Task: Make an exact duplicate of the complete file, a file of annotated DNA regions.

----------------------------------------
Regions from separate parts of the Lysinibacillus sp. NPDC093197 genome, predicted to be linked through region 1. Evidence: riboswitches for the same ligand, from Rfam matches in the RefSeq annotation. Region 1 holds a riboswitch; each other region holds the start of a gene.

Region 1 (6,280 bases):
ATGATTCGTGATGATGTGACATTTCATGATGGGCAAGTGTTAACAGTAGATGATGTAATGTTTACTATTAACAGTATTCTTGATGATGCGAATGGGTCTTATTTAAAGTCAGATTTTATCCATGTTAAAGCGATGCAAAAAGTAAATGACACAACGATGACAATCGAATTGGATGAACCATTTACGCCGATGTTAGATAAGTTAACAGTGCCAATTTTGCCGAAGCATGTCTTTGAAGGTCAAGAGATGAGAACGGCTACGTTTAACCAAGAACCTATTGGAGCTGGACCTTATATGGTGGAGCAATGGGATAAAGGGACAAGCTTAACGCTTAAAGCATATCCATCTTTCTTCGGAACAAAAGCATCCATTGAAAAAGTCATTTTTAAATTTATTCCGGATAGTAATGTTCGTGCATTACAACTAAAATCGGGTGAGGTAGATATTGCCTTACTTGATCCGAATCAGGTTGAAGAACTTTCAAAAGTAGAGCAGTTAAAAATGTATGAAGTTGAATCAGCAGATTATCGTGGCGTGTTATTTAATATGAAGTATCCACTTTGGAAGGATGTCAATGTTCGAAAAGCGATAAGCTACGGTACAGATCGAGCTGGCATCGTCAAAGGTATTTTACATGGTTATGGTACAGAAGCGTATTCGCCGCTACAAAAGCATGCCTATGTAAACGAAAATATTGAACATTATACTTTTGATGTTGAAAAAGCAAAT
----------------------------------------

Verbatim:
Regions from separate parts of the Lysinibacillus sp. NPDC093197 genome, predicted to be linked through region 1. Evidence: riboswitches for the same ligand, from Rfam matches in the RefSeq annotation. Region 1 holds a riboswitch; each other region holds the start of a gene.

Region 1 (6,280 bases):
ATGATTCGTGATGATGTGACATTTCATGATGGGCAAGTGTTAACAGTAGATGATGTAATGTTTACTATTAACAGTATTCTTGATGATGCGAATGGGTCTTATTTAAAGTCAGATTTTATCCATGTTAAAGCGATGCAAAAAGTAAATGACACAACGATGACAATCGAATTGGATGAACCATTTACGCCGATGTTAGATAAGTTAACAGTGCCAATTTTGCCGAAGCATGTCTTTGAAGGTCAAGAGATGAGAACGGCTACGTTTAACCAAGAACCTATTGGAGCTGGACCTTATATGGTGGAGCAATGGGATAAAGGGACAAGCTTAACGCTTAAAGCATATCCATCTTTCTTCGGAACAAAAGCATCCATTGAAAAAGTCATTTTTAAATTTATTCCGGATAGTAATGTTCGTGCATTACAACTAAAATCGGGTGAGGTAGATATTGCCTTACTTGATCCGAATCAGGTTGAAGAACTTTCAAAAGTAGAGCAGTTAAAAATGTATGAAGTTGAATCAGCAGATTATCGTGGCGTGTTATTTAATATGAAGTATCCACTTTGGAAGGATGTCAATGTTCGAAAAGCGATAAGCTACGGTACAGATCGAGCTGGCATCGTCAAAGGTATTTTACATGGTTATGGTACAGAAGCGTATTCGCCGCTACAAAAGCATGCCTATGTAAACGAAAATATTGAACATTATACTTTTGATGTTGAAAAAGCAAAT